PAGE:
Character Grief.

That moment where you’re innocently watching your favorite show or reading your favorite book series and then it happens. you stare at the page/screen in abject horror. You slam the book shut, you shut your laptop. You yell “How could this happen!” You scream.

Because what just happened was they did something you never saw coming and you felt in your bones was a bad idea even if you did.

Now you’re left with that strange phenomenon known as Character Grief.

Actually I just made up that term just now, but it’s a thing.

It’s not a fun condition, but not everyone suffers from it. Here’s a way to rate yourself.

1-5: If you are mildly annoyed, and tell your friends or family it was stupid, but other than that you don’t do much.

5-10: You cry and can’t bear to continue, or you cry and then re-watch or reread said materiel over and over again because it’s cathartic, and tell your friends because misery loves company.

10-15: You give up the material in favor of less infuriating entertainment and proceed to tell everyone else it’s no longer worth their time.

15-20: You get so upset that you figure out ways to solve what happened and fan fic your way to mental peace. Extra points if you convince your family or friends to join you.

And extra points if you do every single one of these things. Like I do. Except cry, I rarely do that.

Character grief is different form plot frustration. It’s more personal. It sticks you in your craw and wounds you to your whimsical/imaginative core.

I think Character Grief happens in one of three ways.

  1. The least painful, most annoying way is when your favorite character simply is left out or disappears from the story. This can happen with books made into movies, like how Tom Bombadil got left out of Lord of The Rings. And all my favorite characters got left out of the second Anne of Green Gables movie.
  2.  The most painful, actual death. I mean unforeseen, or totally unwanted character death. It feels unnecessary and it leaves you sad for days. Probably you can’t even go back to the story without crying or reliving those emotions.
  3.  The last way is the most poisonous, but that does make it easier to be mad about and less sad. It’s when a character is radically changed for the worst. They could turn evil (like Ever After High), or they could lose their most lovable personality traits. This happens a lot with the books to movies thing , but it also happens when new writers or producers take over, or the creators stop caring for whatever reason. Like Shrek: the Final Chapter. The change is usually brought on by the character doing something they would never actually do if you went by previous traits they exemplified. The action violates their moral code, and they haven’t been brainwashed or anything that would make it seem reasonable.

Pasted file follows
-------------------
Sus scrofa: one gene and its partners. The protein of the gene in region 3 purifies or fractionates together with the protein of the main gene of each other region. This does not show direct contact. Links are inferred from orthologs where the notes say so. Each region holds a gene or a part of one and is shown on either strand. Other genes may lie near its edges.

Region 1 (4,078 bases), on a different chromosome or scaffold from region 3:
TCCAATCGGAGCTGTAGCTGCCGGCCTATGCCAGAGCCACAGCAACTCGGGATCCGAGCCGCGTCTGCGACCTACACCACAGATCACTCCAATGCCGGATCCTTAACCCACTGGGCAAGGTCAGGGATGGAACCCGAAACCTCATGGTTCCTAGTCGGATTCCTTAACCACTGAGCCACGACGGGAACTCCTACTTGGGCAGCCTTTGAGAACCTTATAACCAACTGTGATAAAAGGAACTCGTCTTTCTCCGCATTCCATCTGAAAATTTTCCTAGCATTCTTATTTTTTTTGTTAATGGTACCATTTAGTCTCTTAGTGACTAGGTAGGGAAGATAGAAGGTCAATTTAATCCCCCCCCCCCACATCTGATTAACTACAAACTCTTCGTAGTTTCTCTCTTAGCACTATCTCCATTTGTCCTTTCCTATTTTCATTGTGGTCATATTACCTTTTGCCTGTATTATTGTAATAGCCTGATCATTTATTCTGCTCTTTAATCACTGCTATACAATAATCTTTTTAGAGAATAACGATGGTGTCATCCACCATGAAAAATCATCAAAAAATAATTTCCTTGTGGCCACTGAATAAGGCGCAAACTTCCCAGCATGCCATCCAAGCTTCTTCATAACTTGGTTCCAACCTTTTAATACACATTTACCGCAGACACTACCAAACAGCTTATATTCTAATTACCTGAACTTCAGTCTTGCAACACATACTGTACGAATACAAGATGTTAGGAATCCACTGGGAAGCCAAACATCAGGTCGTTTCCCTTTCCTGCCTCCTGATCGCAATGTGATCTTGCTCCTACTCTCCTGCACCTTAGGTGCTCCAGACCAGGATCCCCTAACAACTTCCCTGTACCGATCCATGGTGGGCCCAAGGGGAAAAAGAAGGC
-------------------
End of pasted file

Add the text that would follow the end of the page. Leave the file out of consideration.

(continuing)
The last two bother me way more than the first one. And I take it hard. I can’t just quit the thing like some folks who don’t get involved.

So I though I’d write this post to speculate about why Character Grief happens. There’s probably research on it out there, but it’s tricky to explain because every person is different.

The first thing that shocks you about character grief is that it feels like real grief. Though a part of you remains separate from it because you know they cough* aren’t cough* real. (Angry gasps form people who’ve felt this before.) yet you still feel sad, mad, and in denial just like when real grief strikes.

Actually, with real grief I tend to go numb. A part of me just can’t believe it really happened. Even when I accept it, I don’t feel strong, out of control emotions. I don’t sink into depression. somehow I distance myself form loss. I don’t know if that’s a good thing. I’m learning to explore those emotions more.

But character grief has a way of cutting through my defenses. Much the way spiritual things do. It’s almost like when I can see and hear the loss, and it affects my physical world, I handle it. But when I can’t, and it doesn’t seem to, then I get cut to the quick.

With real loss, I feel the unfairness and helplessness people talk about.

With loss in imaginary things, I feel like my heart got ripped out.

I think partly because in fiction, you see people more clearly than in real life. There’s less sin and misunderstanding to cloud your vision. You just see them s people.

Maybe if in real life we could be that honest with each other, caring would be easier.

because to be honest, we make it hard for people to love us, don’t we?

I know I can be difficult. The people who love me most are the ones I can’t hide from as well.

With strangers we are on our best behavior, but do we really connect with people until we know they’re flawed and we accept them anyway?

I love characters who are better than me because I can see them just as people, I don’t have to worry about them doing wrong that I’ll have to fight against. IF they do slip up, I know they’ll recover.

The people in my life who I know will pick themselves up after they fall are the ones I trust the most.

In fiction, losing that person, whether to bad writing, or to a tragic end even if it is well written, can feel like losing a friend.

People have always thought those who have imaginary characters as friends were kind of odd. But I think we have them because they have more of the author’s soul than we might see if we just met the person. When we can get our cumbersome flaws and failings out of the way through our creativity, we see each other better.

Not that it always goes well, but fiction fans live off the times that it does.

Some other time I’ll talk about how character grief can also teach us about hope, but I’m out of time for now, until next post–Natasha.

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